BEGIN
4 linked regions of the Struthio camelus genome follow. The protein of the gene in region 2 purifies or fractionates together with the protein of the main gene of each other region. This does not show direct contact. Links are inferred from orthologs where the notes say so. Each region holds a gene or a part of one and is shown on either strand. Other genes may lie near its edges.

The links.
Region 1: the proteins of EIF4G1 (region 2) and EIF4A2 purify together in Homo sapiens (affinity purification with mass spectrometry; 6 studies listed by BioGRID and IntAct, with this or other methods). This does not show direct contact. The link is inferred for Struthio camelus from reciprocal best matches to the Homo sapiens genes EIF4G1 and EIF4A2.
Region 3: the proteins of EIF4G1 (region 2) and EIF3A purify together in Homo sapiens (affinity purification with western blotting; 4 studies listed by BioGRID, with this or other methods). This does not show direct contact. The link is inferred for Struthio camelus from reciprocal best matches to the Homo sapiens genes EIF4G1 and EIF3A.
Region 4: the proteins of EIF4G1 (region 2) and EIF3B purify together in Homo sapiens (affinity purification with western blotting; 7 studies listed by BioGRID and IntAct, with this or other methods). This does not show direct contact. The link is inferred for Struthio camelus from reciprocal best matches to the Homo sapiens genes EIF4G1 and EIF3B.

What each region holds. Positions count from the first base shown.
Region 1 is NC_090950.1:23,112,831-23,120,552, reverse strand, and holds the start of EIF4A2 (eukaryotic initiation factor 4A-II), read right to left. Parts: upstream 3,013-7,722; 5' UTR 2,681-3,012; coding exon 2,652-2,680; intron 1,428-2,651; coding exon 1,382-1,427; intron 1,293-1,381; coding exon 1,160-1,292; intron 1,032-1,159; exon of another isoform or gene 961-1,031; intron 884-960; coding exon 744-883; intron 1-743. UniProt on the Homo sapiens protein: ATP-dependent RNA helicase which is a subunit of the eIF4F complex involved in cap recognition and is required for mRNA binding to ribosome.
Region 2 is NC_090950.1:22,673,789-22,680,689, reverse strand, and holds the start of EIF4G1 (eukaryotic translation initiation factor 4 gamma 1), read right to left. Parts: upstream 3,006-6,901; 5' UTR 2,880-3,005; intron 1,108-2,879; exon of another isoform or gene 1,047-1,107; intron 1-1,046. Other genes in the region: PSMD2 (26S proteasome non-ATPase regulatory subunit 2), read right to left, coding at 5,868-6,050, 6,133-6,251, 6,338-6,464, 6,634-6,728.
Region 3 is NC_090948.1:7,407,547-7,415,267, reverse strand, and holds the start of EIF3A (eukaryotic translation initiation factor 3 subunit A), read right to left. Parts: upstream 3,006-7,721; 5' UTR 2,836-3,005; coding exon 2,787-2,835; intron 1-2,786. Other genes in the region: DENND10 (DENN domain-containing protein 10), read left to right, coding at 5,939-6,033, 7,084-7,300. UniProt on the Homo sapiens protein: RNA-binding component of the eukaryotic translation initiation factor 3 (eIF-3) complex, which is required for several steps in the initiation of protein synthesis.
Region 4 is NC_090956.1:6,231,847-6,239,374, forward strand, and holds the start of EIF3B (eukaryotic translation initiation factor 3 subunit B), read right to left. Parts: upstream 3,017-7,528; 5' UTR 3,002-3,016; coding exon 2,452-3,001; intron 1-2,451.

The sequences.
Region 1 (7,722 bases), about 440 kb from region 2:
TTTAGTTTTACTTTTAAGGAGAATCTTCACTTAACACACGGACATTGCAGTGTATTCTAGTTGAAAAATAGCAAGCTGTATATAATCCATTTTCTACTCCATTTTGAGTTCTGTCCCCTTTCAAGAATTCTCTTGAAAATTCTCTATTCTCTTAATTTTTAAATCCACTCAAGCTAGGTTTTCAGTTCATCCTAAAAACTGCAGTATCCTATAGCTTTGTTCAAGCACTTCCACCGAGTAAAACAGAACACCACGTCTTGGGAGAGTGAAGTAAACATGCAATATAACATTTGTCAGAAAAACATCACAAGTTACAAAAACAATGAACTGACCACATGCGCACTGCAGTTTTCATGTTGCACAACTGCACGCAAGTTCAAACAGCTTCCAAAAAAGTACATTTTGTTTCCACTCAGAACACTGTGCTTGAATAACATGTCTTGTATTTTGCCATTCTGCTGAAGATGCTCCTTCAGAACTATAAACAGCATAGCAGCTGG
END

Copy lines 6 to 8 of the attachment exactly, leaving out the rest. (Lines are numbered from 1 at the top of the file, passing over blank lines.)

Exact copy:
What each region holds. Positions count from the first base shown.
Region 1 is NC_090950.1:23,112,831-23,120,552, reverse strand, and holds the start of EIF4A2 (eukaryotic initiation factor 4A-II), read right to left. Parts: upstream 3,013-7,722; 5' UTR 2,681-3,012; coding exon 2,652-2,680; intron 1,428-2,651; coding exon 1,382-1,427; intron 1,293-1,381; coding exon 1,160-1,292; intron 1,032-1,159; exon of another isoform or gene 961-1,031; intron 884-960; coding exon 744-883; intron 1-743. UniProt on the Homo sapiens protein: ATP-dependent RNA helicase which is a subunit of the eIF4F complex involved in cap recognition and is required for mRNA binding to ribosome.
Region 2 is NC_090950.1:22,673,789-22,680,689, reverse strand, and holds the start of EIF4G1 (eukaryotic translation initiation factor 4 gamma 1), read right to left. Parts: upstream 3,006-6,901; 5' UTR 2,880-3,005; intron 1,108-2,879; exon of another isoform or gene 1,047-1,107; intron 1-1,046. Other genes in the region: PSMD2 (26S proteasome non-ATPase regulatory subunit 2), read right to left, coding at 5,868-6,050, 6,133-6,251, 6,338-6,464, 6,634-6,728.